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Rediff.com  » News » I respect Dr Singh's decision to skip CHOGM: British PM

I respect Dr Singh's decision to skip CHOGM: British PM

November 14, 2013 16:10 IST

United Kingdom Prime Minister David Cameron, who is on a one-day visit to India, said he was open to meeting all elected leaders including Gujarat Chief Minister and BJP's prime ministerial candidate Narendra Modi.

Speaking to IBN18 Editor-in-Chief Rajdeep Sardesai, Cameron explained why he was not meeting Modi during this visit.

On meeting West Bengal Chief Minister Mamata Banerjee and not visiting her Gujarat counterpart Narendra Modi:

This is a short visit and my first priority was to see Prime Minister Manmohan Singh. Kolkata is a city I have never seen before. I am completing my education of the Indian compass so I am looking forward to the visit.

In time yes, I would like to meet him (Narendra Modi). We have started some relations with Gujarat already. The connection and engagement is there. I'm open to meeting all elected leaders including Narendra Modi.

On the PM’s decision to skip Commonwealth Heads of Government Meet in Sri Lanka:

I respect Manmohan Singh's decision. India, Canada and Britain, we all have the same approach towards Sri Lanka -- we want to see greater efforts of reconciliation, we want to see better efforts on human rights, we want to see proper inquiries in the dreadful civil war, so there is no difference in policy.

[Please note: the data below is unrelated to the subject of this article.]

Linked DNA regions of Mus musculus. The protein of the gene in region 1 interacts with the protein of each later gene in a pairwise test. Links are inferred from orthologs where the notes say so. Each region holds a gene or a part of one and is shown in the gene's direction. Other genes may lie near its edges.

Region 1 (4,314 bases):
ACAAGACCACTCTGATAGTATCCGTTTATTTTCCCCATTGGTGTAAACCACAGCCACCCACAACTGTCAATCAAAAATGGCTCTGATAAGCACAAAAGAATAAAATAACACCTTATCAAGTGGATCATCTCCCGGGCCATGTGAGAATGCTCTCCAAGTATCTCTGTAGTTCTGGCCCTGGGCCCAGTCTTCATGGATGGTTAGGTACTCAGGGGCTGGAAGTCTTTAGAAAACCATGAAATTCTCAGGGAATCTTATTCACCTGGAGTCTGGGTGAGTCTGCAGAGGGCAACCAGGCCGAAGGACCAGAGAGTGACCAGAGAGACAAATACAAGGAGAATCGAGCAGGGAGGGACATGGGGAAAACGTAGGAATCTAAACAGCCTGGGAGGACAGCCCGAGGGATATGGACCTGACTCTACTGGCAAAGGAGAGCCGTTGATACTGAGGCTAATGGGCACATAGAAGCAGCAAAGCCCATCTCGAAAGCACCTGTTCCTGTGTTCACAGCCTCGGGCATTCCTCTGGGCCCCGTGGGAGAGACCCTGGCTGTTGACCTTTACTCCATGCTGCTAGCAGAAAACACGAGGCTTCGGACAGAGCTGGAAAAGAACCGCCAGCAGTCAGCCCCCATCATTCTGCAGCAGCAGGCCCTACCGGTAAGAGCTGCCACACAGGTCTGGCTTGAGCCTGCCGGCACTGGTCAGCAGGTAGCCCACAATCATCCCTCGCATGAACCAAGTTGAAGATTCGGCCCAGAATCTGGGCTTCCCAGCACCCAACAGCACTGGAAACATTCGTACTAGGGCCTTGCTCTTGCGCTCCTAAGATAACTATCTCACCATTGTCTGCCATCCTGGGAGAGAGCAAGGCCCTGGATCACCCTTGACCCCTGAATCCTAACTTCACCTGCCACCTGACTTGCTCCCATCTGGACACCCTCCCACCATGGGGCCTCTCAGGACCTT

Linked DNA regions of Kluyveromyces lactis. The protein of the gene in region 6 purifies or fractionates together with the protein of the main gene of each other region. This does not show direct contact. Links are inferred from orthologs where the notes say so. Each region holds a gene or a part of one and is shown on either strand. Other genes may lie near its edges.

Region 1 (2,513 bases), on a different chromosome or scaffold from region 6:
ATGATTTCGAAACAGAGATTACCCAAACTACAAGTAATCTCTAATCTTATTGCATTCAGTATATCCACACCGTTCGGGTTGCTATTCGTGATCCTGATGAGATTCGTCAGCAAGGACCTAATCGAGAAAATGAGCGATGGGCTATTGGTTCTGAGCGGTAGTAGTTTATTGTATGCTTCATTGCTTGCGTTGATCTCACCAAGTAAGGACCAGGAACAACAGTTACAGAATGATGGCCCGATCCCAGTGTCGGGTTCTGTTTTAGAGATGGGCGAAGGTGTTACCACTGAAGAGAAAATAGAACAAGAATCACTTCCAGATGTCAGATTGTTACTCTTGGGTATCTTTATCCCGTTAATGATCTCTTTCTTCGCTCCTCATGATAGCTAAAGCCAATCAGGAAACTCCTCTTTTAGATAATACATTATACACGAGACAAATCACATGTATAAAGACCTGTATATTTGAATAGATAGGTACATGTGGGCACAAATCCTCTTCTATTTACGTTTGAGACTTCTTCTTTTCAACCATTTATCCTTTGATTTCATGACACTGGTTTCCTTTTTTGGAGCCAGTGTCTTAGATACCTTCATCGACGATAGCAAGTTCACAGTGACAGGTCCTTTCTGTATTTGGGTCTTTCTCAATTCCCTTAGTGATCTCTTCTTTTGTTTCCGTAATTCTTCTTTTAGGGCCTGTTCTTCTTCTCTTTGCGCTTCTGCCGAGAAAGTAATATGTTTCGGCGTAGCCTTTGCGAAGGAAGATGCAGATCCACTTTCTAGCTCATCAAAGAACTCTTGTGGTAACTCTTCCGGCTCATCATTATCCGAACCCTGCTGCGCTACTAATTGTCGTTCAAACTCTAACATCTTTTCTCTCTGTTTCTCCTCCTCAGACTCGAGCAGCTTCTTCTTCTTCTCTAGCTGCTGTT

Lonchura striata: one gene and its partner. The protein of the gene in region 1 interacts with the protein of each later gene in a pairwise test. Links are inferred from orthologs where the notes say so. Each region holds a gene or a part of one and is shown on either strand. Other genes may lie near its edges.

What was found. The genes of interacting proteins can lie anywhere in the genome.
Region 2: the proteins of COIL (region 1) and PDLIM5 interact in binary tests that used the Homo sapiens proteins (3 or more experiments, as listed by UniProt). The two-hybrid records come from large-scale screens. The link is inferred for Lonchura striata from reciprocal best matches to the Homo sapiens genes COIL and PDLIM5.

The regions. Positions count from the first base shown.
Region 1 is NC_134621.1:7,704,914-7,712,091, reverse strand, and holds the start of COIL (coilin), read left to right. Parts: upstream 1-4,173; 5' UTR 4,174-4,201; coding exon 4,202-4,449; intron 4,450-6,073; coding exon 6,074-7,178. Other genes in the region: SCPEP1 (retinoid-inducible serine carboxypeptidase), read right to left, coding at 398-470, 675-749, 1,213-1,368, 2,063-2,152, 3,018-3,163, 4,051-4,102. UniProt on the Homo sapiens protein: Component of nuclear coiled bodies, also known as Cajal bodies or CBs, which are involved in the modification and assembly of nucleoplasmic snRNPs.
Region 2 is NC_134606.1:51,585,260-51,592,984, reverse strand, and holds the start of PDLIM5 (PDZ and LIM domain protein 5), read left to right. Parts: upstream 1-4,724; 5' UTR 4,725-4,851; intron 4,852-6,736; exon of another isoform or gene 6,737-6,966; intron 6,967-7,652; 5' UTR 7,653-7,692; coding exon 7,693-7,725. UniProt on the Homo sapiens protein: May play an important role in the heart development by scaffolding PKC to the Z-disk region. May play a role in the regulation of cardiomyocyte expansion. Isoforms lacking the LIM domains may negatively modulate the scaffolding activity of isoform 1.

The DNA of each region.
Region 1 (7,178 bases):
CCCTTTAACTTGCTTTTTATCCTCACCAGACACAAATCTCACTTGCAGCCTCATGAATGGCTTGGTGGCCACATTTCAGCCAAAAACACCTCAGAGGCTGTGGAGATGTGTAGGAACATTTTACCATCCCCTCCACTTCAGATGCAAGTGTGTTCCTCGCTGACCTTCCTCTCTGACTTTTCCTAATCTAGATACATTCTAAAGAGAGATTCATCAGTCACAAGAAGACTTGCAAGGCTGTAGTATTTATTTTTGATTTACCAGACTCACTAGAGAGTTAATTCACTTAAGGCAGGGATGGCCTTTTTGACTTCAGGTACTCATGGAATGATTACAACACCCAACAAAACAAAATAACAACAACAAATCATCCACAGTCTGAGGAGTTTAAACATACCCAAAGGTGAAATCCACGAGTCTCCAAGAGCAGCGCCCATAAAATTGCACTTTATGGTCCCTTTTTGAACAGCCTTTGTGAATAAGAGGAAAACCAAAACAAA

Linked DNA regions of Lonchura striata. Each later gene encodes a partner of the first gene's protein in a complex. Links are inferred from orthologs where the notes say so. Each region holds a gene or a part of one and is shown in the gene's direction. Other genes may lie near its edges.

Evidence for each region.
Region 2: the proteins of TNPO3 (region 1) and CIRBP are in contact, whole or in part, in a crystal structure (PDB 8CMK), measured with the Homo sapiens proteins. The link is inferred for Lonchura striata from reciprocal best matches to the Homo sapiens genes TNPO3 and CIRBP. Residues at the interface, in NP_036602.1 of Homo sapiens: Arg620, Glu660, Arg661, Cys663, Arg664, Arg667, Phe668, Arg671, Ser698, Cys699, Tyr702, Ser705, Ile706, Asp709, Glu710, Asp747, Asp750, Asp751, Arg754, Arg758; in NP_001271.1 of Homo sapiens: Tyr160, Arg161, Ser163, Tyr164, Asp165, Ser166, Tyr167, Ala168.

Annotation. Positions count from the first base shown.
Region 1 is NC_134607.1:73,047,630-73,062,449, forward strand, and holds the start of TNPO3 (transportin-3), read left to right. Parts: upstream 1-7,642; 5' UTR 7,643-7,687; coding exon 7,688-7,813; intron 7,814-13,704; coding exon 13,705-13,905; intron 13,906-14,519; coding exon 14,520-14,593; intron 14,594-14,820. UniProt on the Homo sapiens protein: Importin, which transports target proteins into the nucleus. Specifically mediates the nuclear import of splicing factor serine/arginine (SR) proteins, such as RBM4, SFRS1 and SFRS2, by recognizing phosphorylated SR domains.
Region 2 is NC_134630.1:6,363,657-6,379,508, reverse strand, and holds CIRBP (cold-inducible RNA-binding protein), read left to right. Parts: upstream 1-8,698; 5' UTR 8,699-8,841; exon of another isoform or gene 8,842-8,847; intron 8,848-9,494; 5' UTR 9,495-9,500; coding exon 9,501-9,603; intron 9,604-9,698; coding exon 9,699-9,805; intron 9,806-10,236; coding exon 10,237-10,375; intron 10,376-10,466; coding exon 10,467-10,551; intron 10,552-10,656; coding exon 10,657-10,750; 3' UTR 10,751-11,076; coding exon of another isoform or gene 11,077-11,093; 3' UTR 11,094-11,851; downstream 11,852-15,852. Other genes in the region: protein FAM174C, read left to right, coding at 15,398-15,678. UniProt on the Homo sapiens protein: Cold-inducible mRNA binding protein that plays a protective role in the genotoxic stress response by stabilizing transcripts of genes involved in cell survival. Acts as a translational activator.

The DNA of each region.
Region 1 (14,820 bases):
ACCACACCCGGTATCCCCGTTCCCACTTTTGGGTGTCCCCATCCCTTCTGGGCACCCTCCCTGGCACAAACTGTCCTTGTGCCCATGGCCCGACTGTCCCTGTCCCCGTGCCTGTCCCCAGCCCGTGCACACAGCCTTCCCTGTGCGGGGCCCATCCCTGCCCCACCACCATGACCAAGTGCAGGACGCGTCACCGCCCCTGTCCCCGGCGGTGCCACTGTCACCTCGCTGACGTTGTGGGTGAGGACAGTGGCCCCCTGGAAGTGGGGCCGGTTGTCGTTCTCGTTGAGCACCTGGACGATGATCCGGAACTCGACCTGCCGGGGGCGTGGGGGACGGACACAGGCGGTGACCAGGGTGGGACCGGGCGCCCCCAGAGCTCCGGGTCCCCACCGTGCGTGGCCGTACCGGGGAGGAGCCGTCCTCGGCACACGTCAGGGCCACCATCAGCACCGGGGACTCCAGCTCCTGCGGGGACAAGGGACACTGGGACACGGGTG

My view about attending these summits is this is a Commonwealth conference, an organisation of 54 countries…so I believe in helping to lead the organisation. I totally respect the decision of India. I think the advantage of going to Sri Lanka is that it will help me throw light on some of these issues.

On the visa bond issue:

There are two facts to this…Fact one, there is no limit on the number of Indian students that can come to Britain and study. Fact two, having completed your university degree there is no limit on the number of people who can do a job in Britain. If you look at the figures in the recent it tells us there wasn’t much control on whether people were studying. The numbers shot up to around 60,000 in 2009. It came down from that because it is now much clearer that you must be at the university with a degree course and studying. So what we are getting now are more genuine students.

I think people will understand that in a country like Britain, much smaller geographically than India, we have to control immigration. We had a policy on immigration, which wasn’t well managed, which wasn’t well controlled. So you do need proper immigration control, but within that immigration control we want to have attractive offers for students around the world and I think there should be no limits. I think that is a very very good offer.

On bilateral ties with India:

Britain and India should be partners of choice; we both want to fight terrorism. The future really excites me about what Britain and India can do together. So I think in a good relationship between countries, you shouldn’t have enormous state visits with vast delegations, in good relations you should be able to drop in, catch up, pick up on a few ideas and have some informal conversations, which I will be doing with Manmohan Singh.

Photograph: UK PM David Cameron with Prime Minister Manmohan Singh

Image: PIB